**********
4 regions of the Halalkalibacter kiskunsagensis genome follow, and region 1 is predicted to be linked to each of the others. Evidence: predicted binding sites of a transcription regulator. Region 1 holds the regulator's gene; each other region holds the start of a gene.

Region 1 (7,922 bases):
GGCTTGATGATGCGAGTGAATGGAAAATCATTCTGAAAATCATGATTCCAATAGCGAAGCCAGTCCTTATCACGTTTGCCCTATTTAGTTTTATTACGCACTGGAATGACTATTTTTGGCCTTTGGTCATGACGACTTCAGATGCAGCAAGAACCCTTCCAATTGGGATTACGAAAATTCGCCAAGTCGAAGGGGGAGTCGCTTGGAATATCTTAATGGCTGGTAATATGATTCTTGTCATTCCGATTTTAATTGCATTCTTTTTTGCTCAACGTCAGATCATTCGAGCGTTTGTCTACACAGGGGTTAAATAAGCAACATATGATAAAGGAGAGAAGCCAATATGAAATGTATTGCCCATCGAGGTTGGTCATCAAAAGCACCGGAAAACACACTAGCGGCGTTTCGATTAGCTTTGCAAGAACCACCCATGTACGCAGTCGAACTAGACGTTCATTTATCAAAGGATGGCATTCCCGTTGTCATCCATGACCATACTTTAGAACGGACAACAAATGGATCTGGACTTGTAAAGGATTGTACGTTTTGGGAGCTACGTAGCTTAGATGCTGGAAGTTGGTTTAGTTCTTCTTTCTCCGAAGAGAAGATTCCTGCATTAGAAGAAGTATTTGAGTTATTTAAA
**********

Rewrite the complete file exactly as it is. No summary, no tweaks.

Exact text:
4 regions of the Halalkalibacter kiskunsagensis genome follow, and region 1 is predicted to be linked to each of the others. Evidence: predicted binding sites of a transcription regulator. Region 1 holds the regulator's gene; each other region holds the start of a gene.

Region 1 (7,922 bases):
GGCTTGATGATGCGAGTGAATGGAAAATCATTCTGAAAATCATGATTCCAATAGCGAAGCCAGTCCTTATCACGTTTGCCCTATTTAGTTTTATTACGCACTGGAATGACTATTTTTGGCCTTTGGTCATGACGACTTCAGATGCAGCAAGAACCCTTCCAATTGGGATTACGAAAATTCGCCAAGTCGAAGGGGGAGTCGCTTGGAATATCTTAATGGCTGGTAATATGATTCTTGTCATTCCGATTTTAATTGCATTCTTTTTTGCTCAACGTCAGATCATTCGAGCGTTTGTCTACACAGGGGTTAAATAAGCAACATATGATAAAGGAGAGAAGCCAATATGAAATGTATTGCCCATCGAGGTTGGTCATCAAAAGCACCGGAAAACACACTAGCGGCGTTTCGATTAGCTTTGCAAGAACCACCCATGTACGCAGTCGAACTAGACGTTCATTTATCAAAGGATGGCATTCCCGTTGTCATCCATGACCATACTTTAGAACGGACAACAAATGGATCTGGACTTGTAAAGGATTGTACGTTTTGGGAGCTACGTAGCTTAGATGCTGGAAGTTGGTTTAGTTCTTCTTTCTCCGAAGAGAAGATTCCTGCATTAGAAGAAGTATTTGAGTTATTTAAA